Question Of Repeal Of Statute Doesn't Arise Once It Has Been Declared As Unconstitutional By A Court: SC
A three-judge bench of the Supreme Court comprising Justice L Nageswara Rao, Justice BR Gavai, and Justice BV Nagarathna has held, "The very declaration by a Court that a statute is unconstitutional obliterates the statute entirely as though it had never been passed. The consequences of declaration of unconstitutionality of a statute have to be dealt with only by the Court."
Dr. Rajeev Dhawan, Senior Advocate appeared for the Appellants while Additional Advocate General appeared for the State of Manipur and Mr. Narendra Hooda Senior Advocate appeared for a set of respondents.
The Assam Parliamentary Secretaries (Appointment, Salaries, Allowances and Miscellaneous Provisions) Act, 2004, that had similar provisions to The Manipur Parliamentary Secretary (Appointment, Salary and Allowances, and Miscellaneous Provisions) Act, 2012 was the subject matter of challenge before the Gauhati High Court. The writ was transferred to the SC and the Court in Bimolangshu Roy v. State of Assam & Anr., (2018) 14 SCC 408 declared that the legislature of Assam lacked the competence to enact the said Act.
A repealing Act was introduced. In the interregnum, certain Appellants resigned from the post of parliamentary services. The 2012 Act and repealing Act were declared unconstitutional by the High Court. Against this judgment, appeals were preferred before the Supreme Court.
The Court noted that Article 164(1) of the Constitution provides that the Chief Minister shall be appointed by the Governor and other Ministers should be appointed by the Governor on the advice of the Chief Minister.
It was contended that the decision in Bimolangshu Roy needs reconsideration.
The Court noted that no room for doubt was left that after enacting the Repealing Act 2018, the 2012 Act did not survive and the High Court ought not to have considered the constitutional validity of the same.
The Court made the following observations:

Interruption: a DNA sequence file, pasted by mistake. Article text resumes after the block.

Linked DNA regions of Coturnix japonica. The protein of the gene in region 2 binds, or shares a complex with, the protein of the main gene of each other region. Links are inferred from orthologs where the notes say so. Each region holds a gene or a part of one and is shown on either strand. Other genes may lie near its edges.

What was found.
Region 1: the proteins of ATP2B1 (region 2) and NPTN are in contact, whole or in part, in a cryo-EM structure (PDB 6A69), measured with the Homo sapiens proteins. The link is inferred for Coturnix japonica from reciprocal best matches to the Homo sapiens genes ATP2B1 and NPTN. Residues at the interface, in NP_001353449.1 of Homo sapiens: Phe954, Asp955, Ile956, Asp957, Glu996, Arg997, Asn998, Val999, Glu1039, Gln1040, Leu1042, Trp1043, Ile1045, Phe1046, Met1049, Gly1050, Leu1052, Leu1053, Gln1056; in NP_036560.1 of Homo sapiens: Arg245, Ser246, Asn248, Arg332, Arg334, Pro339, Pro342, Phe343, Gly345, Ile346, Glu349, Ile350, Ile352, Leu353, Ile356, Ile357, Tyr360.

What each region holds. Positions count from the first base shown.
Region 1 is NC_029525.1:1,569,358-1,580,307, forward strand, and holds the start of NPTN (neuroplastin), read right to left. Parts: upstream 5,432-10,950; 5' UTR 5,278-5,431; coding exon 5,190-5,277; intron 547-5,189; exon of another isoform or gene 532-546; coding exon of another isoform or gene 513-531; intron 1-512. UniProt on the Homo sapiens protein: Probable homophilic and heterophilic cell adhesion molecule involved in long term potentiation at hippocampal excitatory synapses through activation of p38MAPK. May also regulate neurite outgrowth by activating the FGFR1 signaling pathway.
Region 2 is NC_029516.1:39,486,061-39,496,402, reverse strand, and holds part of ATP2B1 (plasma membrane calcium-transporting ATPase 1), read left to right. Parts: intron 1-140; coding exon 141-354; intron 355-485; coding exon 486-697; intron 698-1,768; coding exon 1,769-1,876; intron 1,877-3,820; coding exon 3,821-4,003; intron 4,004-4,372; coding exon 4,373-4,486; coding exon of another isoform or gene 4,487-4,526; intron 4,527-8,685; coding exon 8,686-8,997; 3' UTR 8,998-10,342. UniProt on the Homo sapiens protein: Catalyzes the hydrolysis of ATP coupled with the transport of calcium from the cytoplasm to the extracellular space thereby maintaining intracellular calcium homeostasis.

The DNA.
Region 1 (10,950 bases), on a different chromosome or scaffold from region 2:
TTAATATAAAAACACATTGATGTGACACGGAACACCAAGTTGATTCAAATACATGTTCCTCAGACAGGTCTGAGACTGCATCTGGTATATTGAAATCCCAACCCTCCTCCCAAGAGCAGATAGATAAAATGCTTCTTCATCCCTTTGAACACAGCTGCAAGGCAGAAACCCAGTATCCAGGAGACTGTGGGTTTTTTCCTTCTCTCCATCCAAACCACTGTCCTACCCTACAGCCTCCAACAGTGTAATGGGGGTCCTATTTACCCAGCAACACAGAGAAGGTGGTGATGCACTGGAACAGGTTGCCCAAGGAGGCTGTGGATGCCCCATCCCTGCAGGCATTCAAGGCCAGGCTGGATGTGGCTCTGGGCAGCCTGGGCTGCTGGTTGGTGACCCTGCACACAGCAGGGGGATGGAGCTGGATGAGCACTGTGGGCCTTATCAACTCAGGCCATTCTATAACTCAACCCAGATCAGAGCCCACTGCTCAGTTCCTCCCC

"However, the 2012 Act was not dealt with by this Court and the same continued to be valid till it was repealed. Indeed, the 2012 Act was not declared unconstitutional by any court before the High Court delivered the impugned judgment and therefore, it was well within the competence of the Manipur Legislature to repeal the 2012 Act. The High Court has committed an error in holding that the Manipur Legislature did not have the competence to enact the 2012 Act as a result of which, the Repealing Act, 2018 could not have been made. The law passed by the legislature is good law till it is declared as unconstitutional by a competent Court or till it is repealed. There is no error committed by the Manipur Legislature in repealing the 2012 Act in light of the judgment of this Court in Bimolangshu Roy (supra)."
The Court then considered the validity of the saving clause in Repealing Act. The Court noted that where a Statute is adjudged to be unconstitutional, it is as if it had never been. The Court noted that rights cannot be built up under it. The Court noted that an unconstitutional law is void ab initio.
The Court noted, "A declaration of unconstitutionality brought about by lack of legislative power as well as a declaration of unconstitutionality brought about by reason of abridgement of fundamental rights goes to the root of the power itself, making the law void in its inception."
The Court noted that saving past transactions are within the exclusive domain of the Court and though the consequence of repeal is also obliteration of the Statute with retrospective effect, the legislature is empowered to introduce a saving clause in the repealing Act.
The Court noted that there is a distinction between the declaration of a statute as unconstitutional by a Court of law and the repeal of a statute by the Legislature.
The Court noted the following important principles of law:
"I. A statute which is made by a competent legislature is valid till it is declared unconstitutional by a court of law.
II. After declaration of a statute as unconstitutional by a court of law, it is non est for all purposes.
III. In declaration of the law, the doctrine of prospective overruling can be applied by this Court to save past transactions under earlier decisions superseded or statutes held unconstitutional.
IV. Relief can be moulded by this Court in exercise of its power under Article 142 of the Constitution, notwithstanding the declaration of a statute as unconstitutional."
The Court noted that the repeal of the 2012 Act was a procedural formality to give a logical conclusion. The Court noted that bearing in mind these exceptional facts, it was of the opinion that by means of saving clause the Manipur Legislature could not have infused life into legislation which was recognized by the legislature itself as unconstitutional.
However, the Court in the exercise of powers under Article 142 of the Constitution considered it necessary to save only those acts, deeds, and decisions duly undertaken by the Parliamentary Secretaries under the 2012 Act during their tenure.
The Court held that the Manipur Legislature was competent to enact the Repealing Act. The saving clause was struck down. However, the above-mentioned acts were saved.